Strv m/42

Weight: 22,5 tons

Crew: 4 men

Top speed: 42 km/h

Armament: 7,5 cm gun

Secondary: 4 8 mm Ksp m/39 Strv

  This tank originally was intended to be fitted with a long barrel 7,5 cm gun. But since it was thought to be difficult to manever the turret in typical Swedish wooded terrain if the barrel protruded in front of the chassi the barrel was simply cut of to a more appropriate length, totally sacrificing penetrention and long range accuracy. The gun was still the equal of the Shermans 7,5 cm gun since it became equally long. After the war the Sherman was tested since surplus Shermans were made available but the m/42 was of equal performance and no quantity of M4 were purchased. A working tank is part of the brigades museum.  

Strv m/42 had as all tanks some limitations, and weaknesses. To some degree these where consequenses of the civilion traficregulations. The most obvious was that the tanks width was limited by these regulations. The tank was too thin compared to its length. This led to that the tank was difficult to steer. The tank was steered by levers and the steering was "digital". The levers were pulled back fully and released completely,   for sharp turns the levers where pulled back several times which meant that the tank turned jerkely. This was not something limited to Strv m/42 but common in tanks of that era. Strv m/42īs lack of width accentuated the effects especially since the tank also was high compared to its width.  Failure to steer the tank in this way would wear down the steeringclutch and the steeringbrakes very quickly. The steeringgear reduced the trackspeed to 50 % on the side to which you wished to turn (when the tanks where rebuilt to Strv 74 this was reduced to 30 %). To avoid loss of speed the driver had to accelerate when pulling the steeringlever. The steeringeares had to be adjusted often and thouroughlly. As a rule of thumb adjustment was necessary after 40 - 50 km of driving. Fire in the steeringgearcompartment or burned brakebands where not uncommom.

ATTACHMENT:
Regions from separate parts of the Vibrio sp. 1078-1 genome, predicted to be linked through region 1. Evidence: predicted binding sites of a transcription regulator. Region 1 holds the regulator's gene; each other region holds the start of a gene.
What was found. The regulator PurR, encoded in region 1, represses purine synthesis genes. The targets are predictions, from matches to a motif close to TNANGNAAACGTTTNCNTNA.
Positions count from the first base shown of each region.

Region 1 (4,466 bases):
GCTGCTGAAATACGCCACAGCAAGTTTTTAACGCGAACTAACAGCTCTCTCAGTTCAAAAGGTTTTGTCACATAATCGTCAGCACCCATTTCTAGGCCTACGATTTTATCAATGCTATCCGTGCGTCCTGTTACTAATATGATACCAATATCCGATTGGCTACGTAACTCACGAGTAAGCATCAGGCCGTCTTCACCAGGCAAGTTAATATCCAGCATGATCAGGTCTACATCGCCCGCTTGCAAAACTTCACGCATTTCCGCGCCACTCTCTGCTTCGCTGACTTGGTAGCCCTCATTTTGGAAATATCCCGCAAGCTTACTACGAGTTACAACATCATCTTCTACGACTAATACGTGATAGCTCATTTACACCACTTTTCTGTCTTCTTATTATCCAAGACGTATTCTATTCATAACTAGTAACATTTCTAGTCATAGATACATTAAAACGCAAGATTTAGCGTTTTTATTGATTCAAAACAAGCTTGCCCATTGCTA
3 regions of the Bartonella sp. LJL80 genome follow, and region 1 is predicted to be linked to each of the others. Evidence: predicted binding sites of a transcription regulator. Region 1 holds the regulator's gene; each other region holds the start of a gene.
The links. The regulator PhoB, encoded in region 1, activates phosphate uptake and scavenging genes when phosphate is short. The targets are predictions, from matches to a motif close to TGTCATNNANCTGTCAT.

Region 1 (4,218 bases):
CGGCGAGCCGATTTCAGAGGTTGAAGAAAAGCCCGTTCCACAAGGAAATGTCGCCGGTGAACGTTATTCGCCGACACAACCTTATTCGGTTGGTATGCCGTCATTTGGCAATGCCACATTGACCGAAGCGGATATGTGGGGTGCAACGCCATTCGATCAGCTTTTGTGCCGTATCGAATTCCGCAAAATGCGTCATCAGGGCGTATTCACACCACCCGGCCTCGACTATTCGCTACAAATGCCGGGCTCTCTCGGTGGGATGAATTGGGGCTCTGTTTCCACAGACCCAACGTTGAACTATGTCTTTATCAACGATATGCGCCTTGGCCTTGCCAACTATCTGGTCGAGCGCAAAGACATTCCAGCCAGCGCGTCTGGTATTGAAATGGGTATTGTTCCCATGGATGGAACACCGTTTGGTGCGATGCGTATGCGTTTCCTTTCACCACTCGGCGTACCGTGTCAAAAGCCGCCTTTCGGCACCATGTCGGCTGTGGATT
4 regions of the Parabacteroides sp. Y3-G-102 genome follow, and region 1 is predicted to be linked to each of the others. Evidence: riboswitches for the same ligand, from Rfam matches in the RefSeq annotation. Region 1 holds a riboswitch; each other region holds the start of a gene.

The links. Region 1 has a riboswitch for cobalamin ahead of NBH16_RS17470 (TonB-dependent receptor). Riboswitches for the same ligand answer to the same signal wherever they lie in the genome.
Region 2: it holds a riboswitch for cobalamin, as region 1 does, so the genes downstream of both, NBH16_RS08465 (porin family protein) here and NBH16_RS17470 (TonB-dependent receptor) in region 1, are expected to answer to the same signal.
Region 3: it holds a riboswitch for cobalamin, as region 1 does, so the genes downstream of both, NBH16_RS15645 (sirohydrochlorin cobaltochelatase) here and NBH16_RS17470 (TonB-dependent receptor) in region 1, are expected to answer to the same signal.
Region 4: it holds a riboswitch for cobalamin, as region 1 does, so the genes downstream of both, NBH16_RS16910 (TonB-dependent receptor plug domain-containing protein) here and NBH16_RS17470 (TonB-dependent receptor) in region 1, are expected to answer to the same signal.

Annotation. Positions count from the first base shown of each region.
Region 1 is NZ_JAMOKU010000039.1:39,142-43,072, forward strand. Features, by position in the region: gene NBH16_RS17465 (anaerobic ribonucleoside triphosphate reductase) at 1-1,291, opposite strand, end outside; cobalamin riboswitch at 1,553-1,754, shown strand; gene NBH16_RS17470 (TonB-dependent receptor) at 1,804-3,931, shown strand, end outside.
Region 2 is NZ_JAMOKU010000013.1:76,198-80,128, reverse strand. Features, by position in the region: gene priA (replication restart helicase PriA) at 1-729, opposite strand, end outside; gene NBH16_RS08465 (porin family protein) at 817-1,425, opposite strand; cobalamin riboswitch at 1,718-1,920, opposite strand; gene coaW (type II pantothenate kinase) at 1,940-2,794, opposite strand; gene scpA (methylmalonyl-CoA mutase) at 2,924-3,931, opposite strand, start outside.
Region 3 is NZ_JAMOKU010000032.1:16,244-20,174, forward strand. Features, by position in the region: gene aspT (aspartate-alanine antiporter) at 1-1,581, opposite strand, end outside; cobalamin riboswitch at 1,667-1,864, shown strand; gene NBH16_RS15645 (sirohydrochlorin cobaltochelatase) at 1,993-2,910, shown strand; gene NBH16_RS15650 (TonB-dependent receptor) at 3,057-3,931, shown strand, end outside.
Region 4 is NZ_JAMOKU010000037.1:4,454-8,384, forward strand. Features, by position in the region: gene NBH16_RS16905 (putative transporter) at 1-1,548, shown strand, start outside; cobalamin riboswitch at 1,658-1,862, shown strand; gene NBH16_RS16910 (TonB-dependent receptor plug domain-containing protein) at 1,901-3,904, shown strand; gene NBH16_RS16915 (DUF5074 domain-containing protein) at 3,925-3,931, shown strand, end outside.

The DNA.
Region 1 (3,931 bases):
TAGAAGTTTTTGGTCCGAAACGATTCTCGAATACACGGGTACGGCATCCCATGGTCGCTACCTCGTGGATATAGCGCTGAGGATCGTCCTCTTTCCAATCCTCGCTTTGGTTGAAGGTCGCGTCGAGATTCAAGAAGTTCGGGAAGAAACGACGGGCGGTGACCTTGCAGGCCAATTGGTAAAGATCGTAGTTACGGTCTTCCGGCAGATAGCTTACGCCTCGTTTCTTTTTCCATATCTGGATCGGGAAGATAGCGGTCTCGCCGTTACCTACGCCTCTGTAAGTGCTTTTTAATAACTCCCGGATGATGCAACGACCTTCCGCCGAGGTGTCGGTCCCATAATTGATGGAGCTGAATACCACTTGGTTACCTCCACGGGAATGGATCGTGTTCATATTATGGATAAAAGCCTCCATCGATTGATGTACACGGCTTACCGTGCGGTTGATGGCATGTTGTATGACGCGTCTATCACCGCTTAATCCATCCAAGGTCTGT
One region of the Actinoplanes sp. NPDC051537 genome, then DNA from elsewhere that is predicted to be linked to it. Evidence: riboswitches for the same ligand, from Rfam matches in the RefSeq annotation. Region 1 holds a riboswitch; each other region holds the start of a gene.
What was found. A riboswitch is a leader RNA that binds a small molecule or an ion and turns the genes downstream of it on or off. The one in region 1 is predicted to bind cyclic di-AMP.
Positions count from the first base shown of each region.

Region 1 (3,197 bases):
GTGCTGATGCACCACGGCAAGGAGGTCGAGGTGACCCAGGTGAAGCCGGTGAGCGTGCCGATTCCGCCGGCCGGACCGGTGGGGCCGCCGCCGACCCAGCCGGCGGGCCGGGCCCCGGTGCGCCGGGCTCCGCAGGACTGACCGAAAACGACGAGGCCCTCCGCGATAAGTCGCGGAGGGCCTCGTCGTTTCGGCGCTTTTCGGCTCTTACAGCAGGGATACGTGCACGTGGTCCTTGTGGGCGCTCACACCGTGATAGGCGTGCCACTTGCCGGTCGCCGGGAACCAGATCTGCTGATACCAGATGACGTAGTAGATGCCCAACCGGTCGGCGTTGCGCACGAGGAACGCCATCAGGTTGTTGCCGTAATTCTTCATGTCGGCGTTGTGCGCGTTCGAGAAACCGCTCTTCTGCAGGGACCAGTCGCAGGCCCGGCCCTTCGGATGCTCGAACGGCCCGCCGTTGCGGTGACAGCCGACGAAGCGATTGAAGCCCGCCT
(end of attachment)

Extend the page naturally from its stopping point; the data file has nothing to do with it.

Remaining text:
The tracks also needed a lot of attention. They wore down quickly and the tracktension often had to be adjusted. This was due to the track beeing to thin. The trackpins where also a bit on the week side. The rather brutal steering also contributed to the wear and tear of the tracks. When the tracklinks where wore down it sometimes happened that the tracklinks lockplate came off and the trackpin started to move either outward or inward. if it moved inward it would start to hit the hull of the tank with a thumping noice. If it moved outward it could fall clean off  causing the track to brake. In 1956 that happend to a Pvkv m/43 that used the same track as the Strv m/42, the loose end of the track lashed up on the rear deck of the tank injuring the infantrymen riding on the vehicle. The tracklink itself was of flawed design since the holes for the teeth of the XXXXXXXXXXXX where put exactly where the roadwheeles where to roll on the tracklinks. One third of the roadwheel was pressed down into these holes creating a savage wear and tear on the roadwheeles. It was not uncommon to replace 5 - 6 tracklinks after a days driving.